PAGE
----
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Age gracefully and plan for very long retirement

Posted 28 July, 2016

Anyone in their forties and fifties should be financially planning to live well into their nineties … anyone younger than 40 should be assuming they will live beyond 100.

Does this sound fanciful?

Every new government report shows that Australians are living longer. As an investor it will be well worth understanding the key developments in this area of so-called longevity risk.

To put this into some perspective consider the following.

• The 1881/90 Australian Life Tables said that on average more than 115 out of 100 000 baby girls would die before reaching their first birthday.

• The 2010/12 life tables show that the average is now just three deaths for every 100 000 little girls in this age group.

This is a remarkable and wonderful 97 per cent reduction in infant mortality.

Through most ages the rate at which women are dying has continually declined.

For example, in 1881/90, over 124 females in every 100 000 aged 80 died.

Today the figure is just over 33 deaths for 100 000 women of the same age.

On average over this 130 year period, female mortality has fallen by an average of more than 80 per cent across all ages.

Males have also experienced falls in the mortality rate across all ages, but it has not been as impressive as what women have experienced.

For both sexes there have been some occasions when the rate that the population is expected to die actually increased from one set of life tables to the next.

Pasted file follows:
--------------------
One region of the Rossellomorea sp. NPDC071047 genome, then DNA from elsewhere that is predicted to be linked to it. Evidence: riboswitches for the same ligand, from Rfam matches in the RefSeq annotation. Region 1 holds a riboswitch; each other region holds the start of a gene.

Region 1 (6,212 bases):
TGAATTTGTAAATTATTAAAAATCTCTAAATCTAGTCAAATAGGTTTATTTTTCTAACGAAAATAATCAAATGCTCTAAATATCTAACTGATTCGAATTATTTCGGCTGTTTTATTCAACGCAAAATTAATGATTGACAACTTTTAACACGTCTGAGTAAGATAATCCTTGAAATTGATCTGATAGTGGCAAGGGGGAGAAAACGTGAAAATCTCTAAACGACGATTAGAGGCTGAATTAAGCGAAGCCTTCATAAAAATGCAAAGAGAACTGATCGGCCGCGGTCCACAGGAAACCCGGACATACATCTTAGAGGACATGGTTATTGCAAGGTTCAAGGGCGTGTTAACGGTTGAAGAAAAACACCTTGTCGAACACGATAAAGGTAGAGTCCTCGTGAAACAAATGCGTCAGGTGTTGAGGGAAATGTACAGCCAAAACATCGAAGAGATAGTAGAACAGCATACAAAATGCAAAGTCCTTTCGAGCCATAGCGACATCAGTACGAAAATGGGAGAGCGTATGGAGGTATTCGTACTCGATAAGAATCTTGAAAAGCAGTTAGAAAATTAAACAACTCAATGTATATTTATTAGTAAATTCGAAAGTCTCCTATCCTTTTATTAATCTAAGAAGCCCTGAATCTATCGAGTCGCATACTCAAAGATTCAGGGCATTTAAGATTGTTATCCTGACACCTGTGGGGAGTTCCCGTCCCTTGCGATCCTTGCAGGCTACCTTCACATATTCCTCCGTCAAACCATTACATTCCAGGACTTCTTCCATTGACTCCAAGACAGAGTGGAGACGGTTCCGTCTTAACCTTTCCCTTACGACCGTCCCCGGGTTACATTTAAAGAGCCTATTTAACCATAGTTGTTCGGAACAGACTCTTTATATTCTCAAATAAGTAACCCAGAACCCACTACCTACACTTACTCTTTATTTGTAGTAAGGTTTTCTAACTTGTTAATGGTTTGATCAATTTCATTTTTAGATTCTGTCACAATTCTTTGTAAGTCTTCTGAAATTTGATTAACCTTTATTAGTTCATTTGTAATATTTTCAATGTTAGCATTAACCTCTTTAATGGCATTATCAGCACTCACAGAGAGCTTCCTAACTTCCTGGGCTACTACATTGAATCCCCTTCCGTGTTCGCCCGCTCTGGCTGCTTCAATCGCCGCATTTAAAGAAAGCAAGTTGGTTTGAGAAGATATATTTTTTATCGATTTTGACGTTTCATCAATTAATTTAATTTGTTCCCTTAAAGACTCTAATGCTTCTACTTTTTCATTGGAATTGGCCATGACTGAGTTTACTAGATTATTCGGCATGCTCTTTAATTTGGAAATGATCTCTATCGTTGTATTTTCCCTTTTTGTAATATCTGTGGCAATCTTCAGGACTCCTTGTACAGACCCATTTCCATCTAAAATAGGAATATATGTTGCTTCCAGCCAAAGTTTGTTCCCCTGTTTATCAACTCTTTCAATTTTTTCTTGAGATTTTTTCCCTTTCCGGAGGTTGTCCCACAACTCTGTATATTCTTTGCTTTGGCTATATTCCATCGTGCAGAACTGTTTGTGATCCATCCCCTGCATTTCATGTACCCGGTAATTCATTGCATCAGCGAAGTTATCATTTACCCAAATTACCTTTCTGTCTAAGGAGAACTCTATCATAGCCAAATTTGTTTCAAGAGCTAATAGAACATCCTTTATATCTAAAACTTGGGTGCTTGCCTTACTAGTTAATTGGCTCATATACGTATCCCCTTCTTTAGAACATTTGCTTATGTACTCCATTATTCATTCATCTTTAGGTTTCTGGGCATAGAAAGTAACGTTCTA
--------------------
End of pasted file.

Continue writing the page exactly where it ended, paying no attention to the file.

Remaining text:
Surprisingly, these increases don’t appear to have occurred when a large number of people died during conflicts — such as the world wars.

Couples live longer

But the story doesn’t end here. Couples actually live longer than single people.

The latest life tables (2010/12) say that on average a single male currently aged 65 can expect to live another 21.79 years or roughly to age 87.

A female of the same age is expected to live on average to age 89 — that is a 50 per cent chance of living to that age.

Accurium, an actuarial firm, has developed a calculator, using Australian life table data, for ‘‘joint lives’’ which estimates one or both of a couple surviving to a particular age.

If we look at a male and female couple both aged 65 then Accurium thinks that the chance of both of them living to age 89 — the female average life expectancy — is 27 per cent but the chances of one off them surviving is 77 per cent, if we assume the improvements in life expectancies over the last 25 years continue into the future.

If we ignore the recent improvements in life expectancies, then the chances of one of our couple surviving to age 89 declines to 68 per cent, which is still a high probability.

Let’s look at another case — a male and female couple currently aged 30. At present there is about an 87 per cent chance that one of them will be alive at age 90, assuming the recent increases in life expectancies continue for the next 60 years and a 40 per cent chance that both will be alive at that age.

Retirement goes on

What is clear from this life expectancy data is that we all have good prospects of a long life. It seems plain common sense to me to plan for the longest likely outcome. For those aged in their sixties, assuming survival to age 90 seems sensible. In other words, as I said at the start, if you are in your forties or fifties you should be financially planning to live well into your nineties. If you are younger than 40 you should assume that you will live beyond 100.

In reality anyone younger than 70 will be investing for more than 20 years, which makes them a long-term investor. For many people this reality should change how they invest their retirement nest egg.

If the age pension age remains at age 67 then those in their early fifties or younger could find themselves retired for more than 30 years, which is a long time for future working taxpayers to be funding these payments.

Source: The Australian- Tony Negline